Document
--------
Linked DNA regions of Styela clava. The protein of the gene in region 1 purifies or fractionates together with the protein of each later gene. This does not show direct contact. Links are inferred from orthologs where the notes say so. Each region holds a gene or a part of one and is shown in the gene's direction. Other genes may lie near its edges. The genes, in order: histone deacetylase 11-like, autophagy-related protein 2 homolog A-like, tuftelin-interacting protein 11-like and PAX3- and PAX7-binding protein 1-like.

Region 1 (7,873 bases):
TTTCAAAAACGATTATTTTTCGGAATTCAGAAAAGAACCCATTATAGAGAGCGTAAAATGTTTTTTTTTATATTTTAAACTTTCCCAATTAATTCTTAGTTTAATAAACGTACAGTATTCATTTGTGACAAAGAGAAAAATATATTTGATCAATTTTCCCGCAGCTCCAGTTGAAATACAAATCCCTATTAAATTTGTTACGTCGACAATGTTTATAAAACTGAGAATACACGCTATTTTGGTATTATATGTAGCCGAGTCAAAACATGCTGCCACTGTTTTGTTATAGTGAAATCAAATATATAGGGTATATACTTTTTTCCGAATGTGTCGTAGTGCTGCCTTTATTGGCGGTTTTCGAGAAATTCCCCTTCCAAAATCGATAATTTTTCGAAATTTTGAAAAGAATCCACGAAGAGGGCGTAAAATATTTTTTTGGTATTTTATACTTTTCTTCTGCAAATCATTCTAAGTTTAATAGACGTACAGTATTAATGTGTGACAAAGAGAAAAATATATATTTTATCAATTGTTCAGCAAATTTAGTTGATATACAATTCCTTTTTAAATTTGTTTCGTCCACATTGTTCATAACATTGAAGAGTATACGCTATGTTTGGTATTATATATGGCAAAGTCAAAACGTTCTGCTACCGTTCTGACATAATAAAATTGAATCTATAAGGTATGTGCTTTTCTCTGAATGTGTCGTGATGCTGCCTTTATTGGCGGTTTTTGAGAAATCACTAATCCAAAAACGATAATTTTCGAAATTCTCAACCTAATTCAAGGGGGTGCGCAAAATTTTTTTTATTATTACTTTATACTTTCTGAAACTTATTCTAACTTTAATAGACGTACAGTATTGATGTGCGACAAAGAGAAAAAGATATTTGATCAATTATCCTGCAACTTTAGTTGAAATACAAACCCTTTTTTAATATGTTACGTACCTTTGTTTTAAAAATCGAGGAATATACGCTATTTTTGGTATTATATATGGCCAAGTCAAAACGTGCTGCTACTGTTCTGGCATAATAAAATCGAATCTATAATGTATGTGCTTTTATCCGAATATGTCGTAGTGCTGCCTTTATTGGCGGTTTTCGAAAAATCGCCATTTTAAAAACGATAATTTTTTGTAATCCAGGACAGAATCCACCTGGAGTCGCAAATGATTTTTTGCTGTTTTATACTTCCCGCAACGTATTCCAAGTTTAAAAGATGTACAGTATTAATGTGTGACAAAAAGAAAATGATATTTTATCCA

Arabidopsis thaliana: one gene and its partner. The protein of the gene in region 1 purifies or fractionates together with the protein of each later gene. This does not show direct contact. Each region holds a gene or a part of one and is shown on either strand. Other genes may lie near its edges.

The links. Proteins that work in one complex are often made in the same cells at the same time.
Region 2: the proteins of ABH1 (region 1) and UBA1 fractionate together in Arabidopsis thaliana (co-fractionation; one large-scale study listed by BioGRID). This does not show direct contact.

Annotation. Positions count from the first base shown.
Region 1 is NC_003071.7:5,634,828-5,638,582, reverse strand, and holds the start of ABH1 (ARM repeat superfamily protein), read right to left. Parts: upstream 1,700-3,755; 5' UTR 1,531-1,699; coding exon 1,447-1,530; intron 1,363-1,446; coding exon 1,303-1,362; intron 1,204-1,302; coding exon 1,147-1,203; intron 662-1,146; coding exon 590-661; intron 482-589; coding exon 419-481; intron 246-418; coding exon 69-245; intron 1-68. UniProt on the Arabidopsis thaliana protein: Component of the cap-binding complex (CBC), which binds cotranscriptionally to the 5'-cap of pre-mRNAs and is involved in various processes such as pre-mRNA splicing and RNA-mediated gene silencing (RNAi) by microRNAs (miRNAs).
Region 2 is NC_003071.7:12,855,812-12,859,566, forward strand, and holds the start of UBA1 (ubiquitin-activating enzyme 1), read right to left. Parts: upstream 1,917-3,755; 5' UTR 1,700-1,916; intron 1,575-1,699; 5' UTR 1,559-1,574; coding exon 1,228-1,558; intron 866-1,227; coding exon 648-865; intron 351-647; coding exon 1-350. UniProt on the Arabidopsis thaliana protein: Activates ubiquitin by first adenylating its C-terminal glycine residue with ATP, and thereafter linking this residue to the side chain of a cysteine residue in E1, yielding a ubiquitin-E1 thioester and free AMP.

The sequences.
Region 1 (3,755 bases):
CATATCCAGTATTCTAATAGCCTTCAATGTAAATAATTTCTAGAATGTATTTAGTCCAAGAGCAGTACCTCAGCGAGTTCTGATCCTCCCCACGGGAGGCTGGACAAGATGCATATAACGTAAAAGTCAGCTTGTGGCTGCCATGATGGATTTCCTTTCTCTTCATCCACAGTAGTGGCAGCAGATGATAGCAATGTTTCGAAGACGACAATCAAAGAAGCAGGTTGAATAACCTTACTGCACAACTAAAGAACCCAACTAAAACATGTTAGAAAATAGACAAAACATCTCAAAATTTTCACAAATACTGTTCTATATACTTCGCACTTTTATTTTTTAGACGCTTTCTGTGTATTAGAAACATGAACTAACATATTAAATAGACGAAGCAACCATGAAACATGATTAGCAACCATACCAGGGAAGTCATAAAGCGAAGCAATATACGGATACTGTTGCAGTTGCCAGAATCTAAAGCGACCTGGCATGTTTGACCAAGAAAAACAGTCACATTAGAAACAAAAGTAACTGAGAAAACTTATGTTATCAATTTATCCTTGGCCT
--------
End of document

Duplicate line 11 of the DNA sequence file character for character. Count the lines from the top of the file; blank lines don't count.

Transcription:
Region 1 (3,755 bases):